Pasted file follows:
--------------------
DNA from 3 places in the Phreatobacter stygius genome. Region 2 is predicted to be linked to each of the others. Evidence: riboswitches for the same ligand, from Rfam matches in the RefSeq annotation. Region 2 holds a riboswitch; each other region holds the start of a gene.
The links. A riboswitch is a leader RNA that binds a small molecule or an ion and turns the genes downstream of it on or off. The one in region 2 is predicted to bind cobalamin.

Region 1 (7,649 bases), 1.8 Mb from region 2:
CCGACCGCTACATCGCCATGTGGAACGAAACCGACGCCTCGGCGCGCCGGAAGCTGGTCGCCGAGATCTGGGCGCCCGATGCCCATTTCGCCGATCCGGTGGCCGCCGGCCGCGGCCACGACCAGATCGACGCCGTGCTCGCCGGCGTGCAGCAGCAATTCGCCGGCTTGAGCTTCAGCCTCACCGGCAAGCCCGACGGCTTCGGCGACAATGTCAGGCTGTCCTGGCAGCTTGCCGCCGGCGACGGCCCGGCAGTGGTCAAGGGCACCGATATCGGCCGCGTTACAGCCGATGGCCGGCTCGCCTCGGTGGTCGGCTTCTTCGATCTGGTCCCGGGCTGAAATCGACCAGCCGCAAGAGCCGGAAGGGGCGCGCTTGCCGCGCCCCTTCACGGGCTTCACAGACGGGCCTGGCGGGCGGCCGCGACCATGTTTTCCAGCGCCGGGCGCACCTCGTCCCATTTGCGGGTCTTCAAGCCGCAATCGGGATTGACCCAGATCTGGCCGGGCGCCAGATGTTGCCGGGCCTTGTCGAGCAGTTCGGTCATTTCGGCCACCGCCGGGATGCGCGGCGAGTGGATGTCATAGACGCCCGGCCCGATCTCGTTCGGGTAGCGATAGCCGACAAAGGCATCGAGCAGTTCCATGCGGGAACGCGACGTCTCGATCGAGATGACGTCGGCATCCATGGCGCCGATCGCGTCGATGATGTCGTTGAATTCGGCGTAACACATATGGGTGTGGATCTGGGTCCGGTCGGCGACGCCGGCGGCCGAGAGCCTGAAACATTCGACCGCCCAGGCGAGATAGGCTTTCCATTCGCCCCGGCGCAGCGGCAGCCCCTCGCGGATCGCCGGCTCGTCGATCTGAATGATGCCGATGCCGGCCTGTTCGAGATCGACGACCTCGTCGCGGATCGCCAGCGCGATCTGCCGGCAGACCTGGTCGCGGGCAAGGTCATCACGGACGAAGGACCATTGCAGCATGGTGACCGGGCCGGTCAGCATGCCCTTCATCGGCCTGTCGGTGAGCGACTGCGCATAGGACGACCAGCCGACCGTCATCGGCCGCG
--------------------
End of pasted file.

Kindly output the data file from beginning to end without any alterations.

DNA from 3 places in the Phreatobacter stygius genome. Region 2 is predicted to be linked to each of the others. Evidence: riboswitches for the same ligand, from Rfam matches in the RefSeq annotation. Region 2 holds a riboswitch; each other region holds the start of a gene.
The links. A riboswitch is a leader RNA that binds a small molecule or an ion and turns the genes downstream of it on or off. The one in region 2 is predicted to bind cobalamin.

Region 1 (7,649 bases), 1.8 Mb from region 2:
CCGACCGCTACATCGCCATGTGGAACGAAACCGACGCCTCGGCGCGCCGGAAGCTGGTCGCCGAGATCTGGGCGCCCGATGCCCATTTCGCCGATCCGGTGGCCGCCGGCCGCGGCCACGACCAGATCGACGCCGTGCTCGCCGGCGTGCAGCAGCAATTCGCCGGCTTGAGCTTCAGCCTCACCGGCAAGCCCGACGGCTTCGGCGACAATGTCAGGCTGTCCTGGCAGCTTGCCGCCGGCGACGGCCCGGCAGTGGTCAAGGGCACCGATATCGGCCGCGTTACAGCCGATGGCCGGCTCGCCTCGGTGGTCGGCTTCTTCGATCTGGTCCCGGGCTGAAATCGACCAGCCGCAAGAGCCGGAAGGGGCGCGCTTGCCGCGCCCCTTCACGGGCTTCACAGACGGGCCTGGCGGGCGGCCGCGACCATGTTTTCCAGCGCCGGGCGCACCTCGTCCCATTTGCGGGTCTTCAAGCCGCAATCGGGATTGACCCAGATCTGGCCGGGCGCCAGATGTTGCCGGGCCTTGTCGAGCAGTTCGGTCATTTCGGCCACCGCCGGGATGCGCGGCGAGTGGATGTCATAGACGCCCGGCCCGATCTCGTTCGGGTAGCGATAGCCGACAAAGGCATCGAGCAGTTCCATGCGGGAACGCGACGTCTCGATCGAGATGACGTCGGCATCCATGGCGCCGATCGCGTCGATGATGTCGTTGAATTCGGCGTAACACATATGGGTGTGGATCTGGGTCCGGTCGGCGACGCCGGCGGCCGAGAGCCTGAAACATTCGACCGCCCAGGCGAGATAGGCTTTCCATTCGCCCCGGCGCAGCGGCAGCCCCTCGCGGATCGCCGGCTCGTCGATCTGAATGATGCCGATGCCGGCCTGTTCGAGATCGACGACCTCGTCGCGGATCGCCAGCGCGATCTGCCGGCAGACCTGGTCGCGGGCAAGGTCATCACGGACGAAGGACCATTGCAGCATGGTGACCGGGCCGGTCAGCATGCCCTTCATCGGCCTGTCGGTGAGCGACTGCGCATAGGACGACCAGCCGACCGTCATCGGCCGCG